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Wolves 123, Hornets 117: Minnesota’s Bigs Score 77 Points To Secure Road W

Karl-Anthony Towns led the way with 28 points, while Rudy Gobert added 26 and Naz Reid scored 23 more off the bench to lead Minnesota over Charlotte.

Minnesota Timberwolves v Charlotte Hornets Photo by Brock Williams-Smith/NBAE via Getty Images

Simply put, here’s the summary in a few sentences: the Minnesota Timberwolves had Rudy Gobert. The Charlotte Hornets did not. The Timberwolves had Naz Reid. The Hornets didn’t. The Hornets also didn’t have LaMelo Ball, and yet, it was still a close game because the Wolves gave up way too many points in transition and fouled a lot at inopportune times.

To many, that reads like a recap from the past, the seasons that had fans ripping their hair out with how easy it was to expect a loss even when winning. This team, however, has the opposite reputation so far. And that became abundantly clear on a few plays as the fourth quarter became more and more nail-biting.

Before it even got to that point, the Wolves opened up the game with an immediate 10 point lead as part of a first quarter that saw the Hornets trail for its entirety. This was a lead built despite a lot of early fouling from Karl-Anthony Towns, who picked up his third halfway through the second quarter and sat the rest of the half. But in this first quarter, the Wolves limit the Hornets to sub-40% shooting and only 23 points. It seemed good. It seemed like a quick coast to a win on a Saturday night in December.

Then, Gordon Hayward and Terry Rozier slowly started turning this around. It was during this stretch that I complained about Kyle Anderson to the Canis group chat only to watch as he turned around and created three straight buckets to pull the Wolves back into it. Slow-Mo has struggled with confidence on shot attempts all year, but seemingly overcame that for stretches today. However, the biggest hero of this half was Naz Reid, who scored 14 in the first half.

And yet, the Wolves lead by only one possession at half. How did that happen? Well, Micah Nori explained it. And he did not sound happy.

Turnovers and fast break points were what eviscerated a once double-digit lead. That’s exactly what the issue has been with the Wolves of old. Not just the 2021 Wolves, who lacked discipline, but also the 2019 Wolves who managed to drag themselves into the loss column through sheer bad decision making.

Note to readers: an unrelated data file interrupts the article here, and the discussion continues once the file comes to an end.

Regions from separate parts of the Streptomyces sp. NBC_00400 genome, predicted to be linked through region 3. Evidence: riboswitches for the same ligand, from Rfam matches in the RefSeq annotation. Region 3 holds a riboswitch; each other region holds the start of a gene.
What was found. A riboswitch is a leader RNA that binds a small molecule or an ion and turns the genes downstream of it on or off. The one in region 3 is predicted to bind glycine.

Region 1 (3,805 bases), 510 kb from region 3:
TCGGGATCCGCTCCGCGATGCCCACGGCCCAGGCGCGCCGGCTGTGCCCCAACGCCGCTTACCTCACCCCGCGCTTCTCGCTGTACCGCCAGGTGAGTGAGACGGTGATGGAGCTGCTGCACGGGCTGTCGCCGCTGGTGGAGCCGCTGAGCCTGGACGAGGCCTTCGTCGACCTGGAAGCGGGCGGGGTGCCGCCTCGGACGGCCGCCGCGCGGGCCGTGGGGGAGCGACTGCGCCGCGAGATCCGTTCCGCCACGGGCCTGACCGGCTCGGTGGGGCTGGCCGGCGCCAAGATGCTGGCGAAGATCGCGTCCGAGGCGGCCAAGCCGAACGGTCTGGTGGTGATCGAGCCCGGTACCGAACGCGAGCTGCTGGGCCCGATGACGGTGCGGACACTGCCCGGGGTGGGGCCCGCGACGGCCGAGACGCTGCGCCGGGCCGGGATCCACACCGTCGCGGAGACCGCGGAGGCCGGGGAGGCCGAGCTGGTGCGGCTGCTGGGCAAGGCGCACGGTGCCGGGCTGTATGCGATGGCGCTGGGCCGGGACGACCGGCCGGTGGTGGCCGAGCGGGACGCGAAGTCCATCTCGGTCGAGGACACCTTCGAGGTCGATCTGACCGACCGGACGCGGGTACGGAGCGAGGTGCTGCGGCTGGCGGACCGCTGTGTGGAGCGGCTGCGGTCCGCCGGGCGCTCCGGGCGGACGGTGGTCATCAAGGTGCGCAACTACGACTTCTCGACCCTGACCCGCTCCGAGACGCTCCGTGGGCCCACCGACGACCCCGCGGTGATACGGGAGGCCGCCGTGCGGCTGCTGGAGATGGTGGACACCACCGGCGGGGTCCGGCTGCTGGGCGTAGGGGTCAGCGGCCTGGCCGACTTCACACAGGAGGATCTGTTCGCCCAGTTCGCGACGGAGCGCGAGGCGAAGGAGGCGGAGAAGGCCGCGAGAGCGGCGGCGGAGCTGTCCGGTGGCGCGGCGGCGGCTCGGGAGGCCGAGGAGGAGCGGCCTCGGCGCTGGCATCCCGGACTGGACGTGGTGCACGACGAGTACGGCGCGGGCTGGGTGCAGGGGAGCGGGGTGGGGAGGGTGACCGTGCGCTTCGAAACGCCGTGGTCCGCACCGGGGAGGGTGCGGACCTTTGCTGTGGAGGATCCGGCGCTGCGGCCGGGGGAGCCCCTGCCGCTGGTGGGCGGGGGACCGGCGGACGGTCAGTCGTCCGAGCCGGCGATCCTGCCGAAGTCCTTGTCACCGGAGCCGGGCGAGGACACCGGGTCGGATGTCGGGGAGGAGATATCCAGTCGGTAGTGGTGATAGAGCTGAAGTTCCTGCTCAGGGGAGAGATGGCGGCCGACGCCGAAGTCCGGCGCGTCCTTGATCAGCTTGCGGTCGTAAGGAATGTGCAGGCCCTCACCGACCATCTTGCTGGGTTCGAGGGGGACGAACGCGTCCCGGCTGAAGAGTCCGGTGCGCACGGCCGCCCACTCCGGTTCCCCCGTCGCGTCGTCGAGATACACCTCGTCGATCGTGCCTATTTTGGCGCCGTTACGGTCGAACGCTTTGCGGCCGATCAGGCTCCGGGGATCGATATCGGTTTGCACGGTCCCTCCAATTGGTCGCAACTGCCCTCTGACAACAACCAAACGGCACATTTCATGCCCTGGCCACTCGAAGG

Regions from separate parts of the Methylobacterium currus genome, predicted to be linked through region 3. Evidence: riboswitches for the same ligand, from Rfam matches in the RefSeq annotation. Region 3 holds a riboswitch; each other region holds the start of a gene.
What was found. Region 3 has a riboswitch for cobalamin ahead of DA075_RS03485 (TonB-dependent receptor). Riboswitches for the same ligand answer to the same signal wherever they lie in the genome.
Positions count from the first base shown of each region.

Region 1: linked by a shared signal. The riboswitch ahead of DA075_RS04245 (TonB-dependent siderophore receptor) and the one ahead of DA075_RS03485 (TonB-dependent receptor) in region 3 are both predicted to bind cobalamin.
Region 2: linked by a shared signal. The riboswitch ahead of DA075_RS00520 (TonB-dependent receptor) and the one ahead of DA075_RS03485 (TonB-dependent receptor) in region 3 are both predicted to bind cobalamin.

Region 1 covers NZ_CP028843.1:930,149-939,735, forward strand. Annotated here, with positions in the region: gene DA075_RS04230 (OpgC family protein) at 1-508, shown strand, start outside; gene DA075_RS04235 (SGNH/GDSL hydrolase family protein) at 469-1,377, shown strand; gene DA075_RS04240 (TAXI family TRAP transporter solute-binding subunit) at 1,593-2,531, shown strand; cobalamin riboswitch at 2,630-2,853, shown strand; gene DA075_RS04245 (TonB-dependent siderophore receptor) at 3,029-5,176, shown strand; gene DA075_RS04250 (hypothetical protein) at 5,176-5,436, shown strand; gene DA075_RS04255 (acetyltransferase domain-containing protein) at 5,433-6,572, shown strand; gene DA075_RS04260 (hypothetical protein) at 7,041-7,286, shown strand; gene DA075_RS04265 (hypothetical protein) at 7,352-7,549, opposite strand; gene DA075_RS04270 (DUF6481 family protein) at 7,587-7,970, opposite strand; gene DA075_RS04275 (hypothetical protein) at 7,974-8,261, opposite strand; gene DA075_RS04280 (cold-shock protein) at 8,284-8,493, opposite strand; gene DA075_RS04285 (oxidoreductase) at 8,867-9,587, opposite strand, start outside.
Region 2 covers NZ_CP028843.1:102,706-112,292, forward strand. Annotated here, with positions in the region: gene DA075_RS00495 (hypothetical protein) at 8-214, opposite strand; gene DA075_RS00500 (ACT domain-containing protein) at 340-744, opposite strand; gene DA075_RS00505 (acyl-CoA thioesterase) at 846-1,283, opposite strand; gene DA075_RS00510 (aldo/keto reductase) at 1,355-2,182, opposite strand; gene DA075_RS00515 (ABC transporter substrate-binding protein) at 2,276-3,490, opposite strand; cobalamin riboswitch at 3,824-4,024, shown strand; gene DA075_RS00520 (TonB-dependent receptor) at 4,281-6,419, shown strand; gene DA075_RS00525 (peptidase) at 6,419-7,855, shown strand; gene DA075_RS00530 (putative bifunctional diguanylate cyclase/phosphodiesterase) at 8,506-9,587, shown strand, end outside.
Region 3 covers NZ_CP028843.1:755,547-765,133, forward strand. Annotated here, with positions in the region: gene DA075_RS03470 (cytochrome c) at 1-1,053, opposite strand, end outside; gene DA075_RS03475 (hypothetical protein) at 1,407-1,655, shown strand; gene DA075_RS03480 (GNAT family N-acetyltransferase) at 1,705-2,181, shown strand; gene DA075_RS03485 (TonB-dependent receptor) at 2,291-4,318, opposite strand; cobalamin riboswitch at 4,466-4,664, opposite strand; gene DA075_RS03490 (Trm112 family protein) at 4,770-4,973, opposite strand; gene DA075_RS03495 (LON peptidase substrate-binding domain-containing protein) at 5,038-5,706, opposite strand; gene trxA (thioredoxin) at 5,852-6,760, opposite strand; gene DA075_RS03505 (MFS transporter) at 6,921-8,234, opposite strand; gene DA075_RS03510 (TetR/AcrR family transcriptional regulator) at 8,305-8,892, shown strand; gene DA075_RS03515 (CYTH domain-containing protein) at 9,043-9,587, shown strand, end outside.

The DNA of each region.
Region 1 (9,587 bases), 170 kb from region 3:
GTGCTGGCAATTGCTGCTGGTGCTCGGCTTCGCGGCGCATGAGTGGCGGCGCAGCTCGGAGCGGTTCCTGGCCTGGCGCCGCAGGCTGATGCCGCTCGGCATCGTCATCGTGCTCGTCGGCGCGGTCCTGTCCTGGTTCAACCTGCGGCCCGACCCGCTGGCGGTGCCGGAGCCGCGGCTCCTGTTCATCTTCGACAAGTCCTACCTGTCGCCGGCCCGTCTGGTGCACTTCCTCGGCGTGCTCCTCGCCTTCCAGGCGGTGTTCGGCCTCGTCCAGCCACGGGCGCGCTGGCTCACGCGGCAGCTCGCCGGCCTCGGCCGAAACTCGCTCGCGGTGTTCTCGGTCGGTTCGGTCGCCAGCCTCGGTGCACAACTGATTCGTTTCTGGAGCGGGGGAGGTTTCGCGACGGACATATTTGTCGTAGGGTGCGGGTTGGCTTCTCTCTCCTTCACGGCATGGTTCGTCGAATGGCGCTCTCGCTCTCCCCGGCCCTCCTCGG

That’s why this Wolves team has been so mythologized already this season. This team dragged a team that was shooting horribly, with the exception of Gobert, who was dunking everything, and KAT, who returned in the second half to a ton of success, to a win. In years past, with teams past, this would have been a slow waterslide to misery. Instead, Troy Brown Jr. crashed for an offensive rebound and was rewarded with a clutch time three. Then, it was Gobert swatting a shot from Nick Richards after Kyle Anderson had fouled out starter Mark Williams. Then, after that block, it was Mike Conley Jr. with an and-one fast break layup.

Wolves fans or, at least, I am completely unprepared for a team with this level of workmanship and stability. There’s still issues on this roster that will need to be solved. The shooting from deep hovers at the league mean because the Wolves shoot league average every night. They lack an extra gear on offense because they can’t just hit streaks of being on fire from deep. The offense itself hits periods where it just vanishes. Additionally, there was hope that the Wolves would have depth this year. Instead, the Wolves were forced to play an eight man rotation without Edwards and McDaniels and Shake Milton continues to be less than stellar. Anderson, despite glimpses of last year’s Slow-Mo, continues to lack a scoring instinct or the confidence to pursue one. This team may need to make a consolidation trade to find another real rotation piece.

But, honestly, none of that matters. The Wolves continue to come in, work hard, and pull out wins. They’ve spent the early season doing so with suffocating half court defense. That makes nights like tonight, where the Hornets shot nearly 50% from deep and had 11 offensive rebounds, so impressive. The regular game plan did not work. The best player on the team was out with injury. There was a challenge late that inexplicably did not go their way. And the Wolves persevered. They fought. That’s new for this franchise. And somehow, it’s lost its sheen of new-ness. This is who the Wolves are now. They take care of business. And they took care of it tonight, 123-117.

The Timberwolves’ bigs combined for 77 points, a season-high for this trio:

  • Karl-Anthony Towns — 28 points on 12/23 FG, seven rebounds, five assists, one block
  • Rudy Gobert — season-high 26 points on 10/12 FG, 12 rebounds, three blocks
  • Naz Reid — 23 points on 9/14 FG, five rebounds, two assists

Up Next

The Wolves will return home for their first national TV game of the season, as they’ll host Victor Wembanyama and the San Antonio Spurs on Wednesday. Fans can watch the 7 PM CT tip on ESPN.

Game Highlights